Higher levels of physical activity -- regardless of intensity -- are associated with a lower risk of early death in middle aged and older people, a study claims.
The findings, published in the British Medical Journal (BMJ), also show that being sedentary, for example sitting for 9.5 hours or more a day -- excluding sleeping time -- is associated with an increased risk of death.The World Health Organization (WHO) guidelines recommend at least 150 minutes of moderate intensity or 75 minutes of vigorous physical activity each week for adults aged between 18 and 64 years.
However, these are based mainly on self-reported activity, which is often imprecise. So exactly how much activity -- and at what intensity -- is needed to protect health remains unclear.
Researchers led by Professor Ulf Ekelund at the Norwegian School of Sport Sciences in Oslo, Norway analysed observational studies assessing physical activity and sedentary time with death.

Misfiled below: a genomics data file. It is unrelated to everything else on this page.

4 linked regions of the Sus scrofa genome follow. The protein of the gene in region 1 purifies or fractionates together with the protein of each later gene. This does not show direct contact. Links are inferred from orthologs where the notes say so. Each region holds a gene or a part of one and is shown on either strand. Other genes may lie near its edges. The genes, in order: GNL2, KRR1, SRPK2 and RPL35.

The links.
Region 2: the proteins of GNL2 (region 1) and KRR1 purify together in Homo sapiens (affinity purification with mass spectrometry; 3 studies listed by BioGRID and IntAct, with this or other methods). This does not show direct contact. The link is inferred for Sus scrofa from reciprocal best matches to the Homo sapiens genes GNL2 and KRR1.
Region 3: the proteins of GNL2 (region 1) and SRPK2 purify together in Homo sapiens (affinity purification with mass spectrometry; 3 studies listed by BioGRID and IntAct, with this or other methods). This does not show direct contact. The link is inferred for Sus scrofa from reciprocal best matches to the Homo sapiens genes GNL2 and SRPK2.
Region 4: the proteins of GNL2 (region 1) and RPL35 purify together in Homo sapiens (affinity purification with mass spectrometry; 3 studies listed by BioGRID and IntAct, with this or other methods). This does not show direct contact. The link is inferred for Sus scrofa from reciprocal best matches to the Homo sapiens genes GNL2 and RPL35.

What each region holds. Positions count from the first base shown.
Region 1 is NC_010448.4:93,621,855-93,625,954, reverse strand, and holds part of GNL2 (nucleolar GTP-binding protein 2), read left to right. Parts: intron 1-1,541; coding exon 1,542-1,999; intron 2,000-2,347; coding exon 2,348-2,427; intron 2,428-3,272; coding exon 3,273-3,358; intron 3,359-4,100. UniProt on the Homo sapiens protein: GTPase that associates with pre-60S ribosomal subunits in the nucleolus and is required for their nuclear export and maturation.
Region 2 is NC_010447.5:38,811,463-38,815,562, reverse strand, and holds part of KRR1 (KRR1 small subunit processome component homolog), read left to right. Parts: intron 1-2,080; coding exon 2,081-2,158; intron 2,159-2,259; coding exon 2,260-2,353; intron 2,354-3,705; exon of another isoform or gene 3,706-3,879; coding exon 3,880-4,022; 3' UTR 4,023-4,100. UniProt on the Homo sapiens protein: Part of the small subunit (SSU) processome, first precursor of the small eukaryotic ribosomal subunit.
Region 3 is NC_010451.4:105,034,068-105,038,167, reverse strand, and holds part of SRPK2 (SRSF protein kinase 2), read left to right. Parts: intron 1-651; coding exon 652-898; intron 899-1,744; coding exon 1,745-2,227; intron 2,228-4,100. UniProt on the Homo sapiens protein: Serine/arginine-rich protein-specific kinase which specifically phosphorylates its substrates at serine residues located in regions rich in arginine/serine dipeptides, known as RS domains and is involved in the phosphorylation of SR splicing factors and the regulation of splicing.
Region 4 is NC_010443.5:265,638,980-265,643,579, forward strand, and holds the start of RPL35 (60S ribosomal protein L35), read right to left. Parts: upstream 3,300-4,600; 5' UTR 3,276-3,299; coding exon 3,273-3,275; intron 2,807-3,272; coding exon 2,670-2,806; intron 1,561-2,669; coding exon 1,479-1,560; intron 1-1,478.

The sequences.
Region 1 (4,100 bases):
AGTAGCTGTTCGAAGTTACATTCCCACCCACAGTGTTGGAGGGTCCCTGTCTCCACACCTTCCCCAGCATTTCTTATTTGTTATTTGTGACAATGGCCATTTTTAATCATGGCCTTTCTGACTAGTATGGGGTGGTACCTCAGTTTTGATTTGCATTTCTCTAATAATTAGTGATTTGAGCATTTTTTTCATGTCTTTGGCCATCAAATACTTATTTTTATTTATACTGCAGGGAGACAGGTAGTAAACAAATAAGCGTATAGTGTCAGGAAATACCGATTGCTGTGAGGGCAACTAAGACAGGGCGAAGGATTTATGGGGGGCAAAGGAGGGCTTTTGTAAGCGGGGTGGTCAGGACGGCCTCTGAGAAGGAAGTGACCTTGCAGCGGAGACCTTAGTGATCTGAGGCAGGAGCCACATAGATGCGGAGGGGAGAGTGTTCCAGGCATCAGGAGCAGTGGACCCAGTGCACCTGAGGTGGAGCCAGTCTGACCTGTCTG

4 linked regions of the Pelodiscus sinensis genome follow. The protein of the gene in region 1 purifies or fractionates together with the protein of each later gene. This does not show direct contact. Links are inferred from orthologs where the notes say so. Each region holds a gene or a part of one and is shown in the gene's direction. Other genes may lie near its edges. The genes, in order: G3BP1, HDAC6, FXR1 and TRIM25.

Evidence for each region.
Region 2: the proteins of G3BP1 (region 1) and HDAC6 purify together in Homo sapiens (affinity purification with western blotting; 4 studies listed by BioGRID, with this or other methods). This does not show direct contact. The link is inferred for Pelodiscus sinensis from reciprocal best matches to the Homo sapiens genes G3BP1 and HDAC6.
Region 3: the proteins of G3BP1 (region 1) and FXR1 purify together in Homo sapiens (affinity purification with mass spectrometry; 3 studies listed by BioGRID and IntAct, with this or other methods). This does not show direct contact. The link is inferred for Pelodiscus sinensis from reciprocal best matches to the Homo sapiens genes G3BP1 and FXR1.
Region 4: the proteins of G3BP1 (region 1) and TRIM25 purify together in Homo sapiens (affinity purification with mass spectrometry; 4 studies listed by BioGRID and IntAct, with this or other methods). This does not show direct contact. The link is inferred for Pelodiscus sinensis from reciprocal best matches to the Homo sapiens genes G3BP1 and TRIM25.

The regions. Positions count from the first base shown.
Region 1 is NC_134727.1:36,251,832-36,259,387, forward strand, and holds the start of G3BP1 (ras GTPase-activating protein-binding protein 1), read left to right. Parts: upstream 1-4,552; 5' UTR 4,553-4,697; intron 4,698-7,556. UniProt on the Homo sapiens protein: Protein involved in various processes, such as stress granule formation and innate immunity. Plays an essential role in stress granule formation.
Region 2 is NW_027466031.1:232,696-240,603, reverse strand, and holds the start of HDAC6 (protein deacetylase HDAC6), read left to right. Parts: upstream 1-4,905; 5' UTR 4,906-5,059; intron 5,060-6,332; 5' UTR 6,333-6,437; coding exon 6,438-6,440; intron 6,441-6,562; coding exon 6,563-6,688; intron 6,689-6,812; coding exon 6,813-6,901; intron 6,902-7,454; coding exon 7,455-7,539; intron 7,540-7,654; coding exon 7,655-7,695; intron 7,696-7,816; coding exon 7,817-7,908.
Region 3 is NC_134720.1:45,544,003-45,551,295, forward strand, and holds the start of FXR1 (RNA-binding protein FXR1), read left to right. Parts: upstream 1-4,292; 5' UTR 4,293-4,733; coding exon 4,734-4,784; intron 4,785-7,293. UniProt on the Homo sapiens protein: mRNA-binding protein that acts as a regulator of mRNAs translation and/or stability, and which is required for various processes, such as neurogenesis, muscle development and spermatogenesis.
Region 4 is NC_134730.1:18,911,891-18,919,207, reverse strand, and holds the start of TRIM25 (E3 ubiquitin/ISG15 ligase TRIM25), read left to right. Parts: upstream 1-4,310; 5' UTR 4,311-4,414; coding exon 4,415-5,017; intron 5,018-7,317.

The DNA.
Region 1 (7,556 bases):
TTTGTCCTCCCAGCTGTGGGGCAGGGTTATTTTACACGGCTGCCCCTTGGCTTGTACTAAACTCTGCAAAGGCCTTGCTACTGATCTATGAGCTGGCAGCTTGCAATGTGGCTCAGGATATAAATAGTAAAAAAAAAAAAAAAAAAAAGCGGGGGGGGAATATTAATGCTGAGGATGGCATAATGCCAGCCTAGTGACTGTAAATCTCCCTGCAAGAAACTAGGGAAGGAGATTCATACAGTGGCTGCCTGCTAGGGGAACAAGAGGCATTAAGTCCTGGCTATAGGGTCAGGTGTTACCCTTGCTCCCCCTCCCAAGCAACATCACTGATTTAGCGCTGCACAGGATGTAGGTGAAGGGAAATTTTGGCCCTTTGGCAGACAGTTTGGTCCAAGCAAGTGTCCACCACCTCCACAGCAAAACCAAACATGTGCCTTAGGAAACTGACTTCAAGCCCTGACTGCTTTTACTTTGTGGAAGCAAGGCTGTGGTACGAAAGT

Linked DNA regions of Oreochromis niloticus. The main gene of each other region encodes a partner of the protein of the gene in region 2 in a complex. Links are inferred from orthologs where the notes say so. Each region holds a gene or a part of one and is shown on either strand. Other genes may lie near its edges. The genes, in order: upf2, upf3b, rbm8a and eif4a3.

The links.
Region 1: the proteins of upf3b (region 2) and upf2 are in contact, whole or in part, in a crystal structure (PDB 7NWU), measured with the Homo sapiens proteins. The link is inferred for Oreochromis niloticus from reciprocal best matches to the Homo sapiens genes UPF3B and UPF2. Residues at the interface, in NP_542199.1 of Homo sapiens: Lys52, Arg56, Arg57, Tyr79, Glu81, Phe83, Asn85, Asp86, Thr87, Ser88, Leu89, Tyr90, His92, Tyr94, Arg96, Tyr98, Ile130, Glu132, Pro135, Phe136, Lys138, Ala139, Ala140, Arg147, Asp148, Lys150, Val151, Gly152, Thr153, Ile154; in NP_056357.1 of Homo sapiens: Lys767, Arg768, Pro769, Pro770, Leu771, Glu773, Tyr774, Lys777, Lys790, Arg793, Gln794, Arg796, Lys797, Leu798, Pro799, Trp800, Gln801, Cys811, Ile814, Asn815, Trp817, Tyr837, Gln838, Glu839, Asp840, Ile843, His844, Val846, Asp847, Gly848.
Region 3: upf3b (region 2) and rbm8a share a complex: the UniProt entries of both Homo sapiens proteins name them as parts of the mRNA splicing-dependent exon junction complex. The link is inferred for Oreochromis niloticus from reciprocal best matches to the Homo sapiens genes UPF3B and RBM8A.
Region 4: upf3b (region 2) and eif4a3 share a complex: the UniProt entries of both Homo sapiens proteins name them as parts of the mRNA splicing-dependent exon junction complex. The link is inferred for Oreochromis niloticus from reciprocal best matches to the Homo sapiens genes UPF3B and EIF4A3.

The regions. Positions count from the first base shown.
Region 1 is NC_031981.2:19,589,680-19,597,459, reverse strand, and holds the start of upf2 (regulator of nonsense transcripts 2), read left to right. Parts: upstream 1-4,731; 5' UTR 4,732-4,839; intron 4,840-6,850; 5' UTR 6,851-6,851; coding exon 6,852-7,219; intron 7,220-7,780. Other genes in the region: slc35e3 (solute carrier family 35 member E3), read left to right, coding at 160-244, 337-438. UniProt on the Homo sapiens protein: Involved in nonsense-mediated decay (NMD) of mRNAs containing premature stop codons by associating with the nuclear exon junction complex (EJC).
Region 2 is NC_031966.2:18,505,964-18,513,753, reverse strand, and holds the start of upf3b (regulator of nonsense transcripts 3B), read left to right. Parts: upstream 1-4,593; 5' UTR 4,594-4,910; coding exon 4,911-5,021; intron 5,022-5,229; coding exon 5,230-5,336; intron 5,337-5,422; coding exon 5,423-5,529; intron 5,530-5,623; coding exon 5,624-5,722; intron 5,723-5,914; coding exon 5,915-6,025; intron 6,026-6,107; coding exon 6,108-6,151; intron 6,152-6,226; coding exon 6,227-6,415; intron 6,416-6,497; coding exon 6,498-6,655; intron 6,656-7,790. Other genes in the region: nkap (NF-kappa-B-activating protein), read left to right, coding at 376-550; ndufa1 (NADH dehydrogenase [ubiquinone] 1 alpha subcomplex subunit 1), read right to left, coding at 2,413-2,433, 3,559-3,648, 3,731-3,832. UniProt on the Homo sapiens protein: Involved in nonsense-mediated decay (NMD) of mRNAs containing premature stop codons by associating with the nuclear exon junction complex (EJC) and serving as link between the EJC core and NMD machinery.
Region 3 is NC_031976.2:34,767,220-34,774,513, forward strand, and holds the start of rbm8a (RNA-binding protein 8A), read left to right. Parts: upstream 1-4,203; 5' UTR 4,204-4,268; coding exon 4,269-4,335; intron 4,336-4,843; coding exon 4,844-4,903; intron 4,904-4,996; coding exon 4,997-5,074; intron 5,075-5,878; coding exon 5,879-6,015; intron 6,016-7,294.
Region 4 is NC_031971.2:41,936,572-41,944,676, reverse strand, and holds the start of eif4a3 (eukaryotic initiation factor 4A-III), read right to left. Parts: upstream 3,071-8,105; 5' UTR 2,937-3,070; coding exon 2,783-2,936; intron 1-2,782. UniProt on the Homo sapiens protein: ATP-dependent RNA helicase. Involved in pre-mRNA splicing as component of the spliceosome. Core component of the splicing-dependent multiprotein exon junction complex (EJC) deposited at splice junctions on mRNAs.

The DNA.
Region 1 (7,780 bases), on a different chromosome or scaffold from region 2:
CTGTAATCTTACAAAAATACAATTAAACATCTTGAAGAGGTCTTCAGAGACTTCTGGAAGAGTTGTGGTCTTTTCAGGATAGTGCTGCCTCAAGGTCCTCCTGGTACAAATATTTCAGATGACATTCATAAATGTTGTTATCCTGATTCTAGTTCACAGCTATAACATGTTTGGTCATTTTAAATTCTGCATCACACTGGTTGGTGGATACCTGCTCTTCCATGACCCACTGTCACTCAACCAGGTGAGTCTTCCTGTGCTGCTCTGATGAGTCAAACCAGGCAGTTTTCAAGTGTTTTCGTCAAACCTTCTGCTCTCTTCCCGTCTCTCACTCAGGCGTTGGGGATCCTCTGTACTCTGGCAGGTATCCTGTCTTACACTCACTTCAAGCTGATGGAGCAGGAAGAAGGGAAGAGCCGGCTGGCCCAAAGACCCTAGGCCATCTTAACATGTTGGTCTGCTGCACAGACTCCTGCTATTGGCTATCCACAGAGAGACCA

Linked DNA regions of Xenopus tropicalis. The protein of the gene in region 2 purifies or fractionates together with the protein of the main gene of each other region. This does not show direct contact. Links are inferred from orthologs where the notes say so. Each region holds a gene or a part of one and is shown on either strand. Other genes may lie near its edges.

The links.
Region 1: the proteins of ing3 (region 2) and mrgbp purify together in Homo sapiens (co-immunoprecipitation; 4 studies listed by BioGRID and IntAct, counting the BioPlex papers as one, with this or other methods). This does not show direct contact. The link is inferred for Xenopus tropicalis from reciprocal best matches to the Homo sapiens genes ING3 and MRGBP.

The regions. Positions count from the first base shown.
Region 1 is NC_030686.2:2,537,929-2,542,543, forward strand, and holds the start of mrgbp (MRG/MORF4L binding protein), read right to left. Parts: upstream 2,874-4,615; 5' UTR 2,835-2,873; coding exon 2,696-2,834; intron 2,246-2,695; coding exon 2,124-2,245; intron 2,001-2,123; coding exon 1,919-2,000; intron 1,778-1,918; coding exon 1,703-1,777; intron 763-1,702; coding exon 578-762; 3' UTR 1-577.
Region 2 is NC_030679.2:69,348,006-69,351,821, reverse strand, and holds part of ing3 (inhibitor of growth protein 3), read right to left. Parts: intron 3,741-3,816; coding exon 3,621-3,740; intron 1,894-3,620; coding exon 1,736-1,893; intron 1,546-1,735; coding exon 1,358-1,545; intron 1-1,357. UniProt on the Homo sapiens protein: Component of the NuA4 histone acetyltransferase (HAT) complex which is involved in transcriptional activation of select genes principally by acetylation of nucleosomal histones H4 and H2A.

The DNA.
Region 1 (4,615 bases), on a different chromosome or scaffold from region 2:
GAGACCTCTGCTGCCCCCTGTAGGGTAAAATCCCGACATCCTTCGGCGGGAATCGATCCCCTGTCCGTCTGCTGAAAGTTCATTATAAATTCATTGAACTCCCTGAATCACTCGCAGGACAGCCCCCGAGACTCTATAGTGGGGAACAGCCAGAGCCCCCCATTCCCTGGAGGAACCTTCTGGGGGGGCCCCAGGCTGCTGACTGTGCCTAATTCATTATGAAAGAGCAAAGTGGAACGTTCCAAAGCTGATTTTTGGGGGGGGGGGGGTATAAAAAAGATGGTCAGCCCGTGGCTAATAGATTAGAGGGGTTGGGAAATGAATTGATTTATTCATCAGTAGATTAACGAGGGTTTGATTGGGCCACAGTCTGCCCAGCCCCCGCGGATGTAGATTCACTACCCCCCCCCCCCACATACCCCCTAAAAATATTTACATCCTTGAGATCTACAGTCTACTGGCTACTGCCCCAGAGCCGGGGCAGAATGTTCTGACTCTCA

Studies included in the research used accelerometers -- a wearable device that tracks the volume and intensity of activity during waking hours -- to objectively measure daily activity levels.
Examples of light intensity activity include walking slowly or light tasks such as cooking or washing dishes. Moderate activity includes any activities that make you breath harder, such as brisk walking.
Data from eight high quality studies involved 36,383 adults aged at least 40 years with average age of 62.Activity levels were categorised into quarters, from least to most active, and participants were tracked for an average of 5.8 years. During follow-up, 2,149 (5.9%) participants died.
After adjusting for potentially influential factors, the researchers found that any level of physical activity, regardless of intensity, was associated with a substantially lower risk of death.